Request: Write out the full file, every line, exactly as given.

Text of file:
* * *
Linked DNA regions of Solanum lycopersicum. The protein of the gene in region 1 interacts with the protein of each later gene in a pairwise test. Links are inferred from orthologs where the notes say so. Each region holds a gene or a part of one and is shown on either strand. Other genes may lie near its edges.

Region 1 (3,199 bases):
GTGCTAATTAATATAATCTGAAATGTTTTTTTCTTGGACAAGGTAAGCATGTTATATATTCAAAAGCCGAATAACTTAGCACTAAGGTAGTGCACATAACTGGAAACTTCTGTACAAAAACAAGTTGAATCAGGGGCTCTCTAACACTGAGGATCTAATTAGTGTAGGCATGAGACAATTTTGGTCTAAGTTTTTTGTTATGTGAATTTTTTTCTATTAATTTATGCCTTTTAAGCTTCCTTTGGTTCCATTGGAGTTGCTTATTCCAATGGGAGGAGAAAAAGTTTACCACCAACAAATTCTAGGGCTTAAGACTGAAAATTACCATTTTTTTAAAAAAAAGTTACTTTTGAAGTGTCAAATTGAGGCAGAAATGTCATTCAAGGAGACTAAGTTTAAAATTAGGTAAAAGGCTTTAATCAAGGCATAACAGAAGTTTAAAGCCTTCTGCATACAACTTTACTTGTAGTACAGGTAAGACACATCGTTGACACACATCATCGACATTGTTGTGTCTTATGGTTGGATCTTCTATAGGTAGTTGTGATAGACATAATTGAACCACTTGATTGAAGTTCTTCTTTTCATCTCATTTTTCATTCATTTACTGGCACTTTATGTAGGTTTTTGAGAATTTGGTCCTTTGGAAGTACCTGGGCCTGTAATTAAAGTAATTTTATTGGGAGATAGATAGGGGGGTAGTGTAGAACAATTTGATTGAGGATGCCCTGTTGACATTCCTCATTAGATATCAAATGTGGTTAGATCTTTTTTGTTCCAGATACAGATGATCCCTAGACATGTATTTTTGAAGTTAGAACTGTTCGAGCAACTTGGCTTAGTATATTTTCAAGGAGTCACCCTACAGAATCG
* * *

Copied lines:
Linked DNA regions of Solanum lycopersicum. The protein of the gene in region 1 interacts with the protein of each later gene in a pairwise test. Links are inferred from orthologs where the notes say so. Each region holds a gene or a part of one and is shown on either strand. Other genes may lie near its edges.

Region 1 (3,199 bases):
GTGCTAATTAATATAATCTGAAATGTTTTTTTCTTGGACAAGGTAAGCATGTTATATATTCAAAAGCCGAATAACTTAGCACTAAGGTAGTGCACATAACTGGAAACTTCTGTACAAAAACAAGTTGAATCAGGGGCTCTCTAACACTGAGGATCTAATTAGTGTAGGCATGAGACAATTTTGGTCTAAGTTTTTTGTTATGTGAATTTTTTTCTATTAATTTATGCCTTTTAAGCTTCCTTTGGTTCCATTGGAGTTGCTTATTCCAATGGGAGGAGAAAAAGTTTACCACCAACAAATTCTAGGGCTTAAGACTGAAAATTACCATTTTTTTAAAAAAAAGTTACTTTTGAAGTGTCAAATTGAGGCAGAAATGTCATTCAAGGAGACTAAGTTTAAAATTAGGTAAAAGGCTTTAATCAAGGCATAACAGAAGTTTAAAGCCTTCTGCATACAACTTTACTTGTAGTACAGGTAAGACACATCGTTGACACACATCATCGACATTGTTGTGTCTTATGGTTGGATCTTCTATAGGTAGTTGTGATAGACATAATTGAACCACTTGATTGAAGTTCTTCTTTTCATCTCATTTTTCATTCATTTACTGGCACTTTATGTAGGTTTTTGAGAATTTGGTCCTTTGGAAGTACCTGGGCCTGTAATTAAAGTAATTTTATTGGGAGATAGATAGGGGGGTAGTGTAGAACAATTTGATTGAGGATGCCCTGTTGACATTCCTCATTAGATATCAAATGTGGTTAGATCTTTTTTGTTCCAGATACAGATGATCCCTAGACATGTATTTTTGAAGTTAGAACTGTTCGAGCAACTTGGCTTAGTATATTTTCAAGGAGTCACCCTACAGAATCG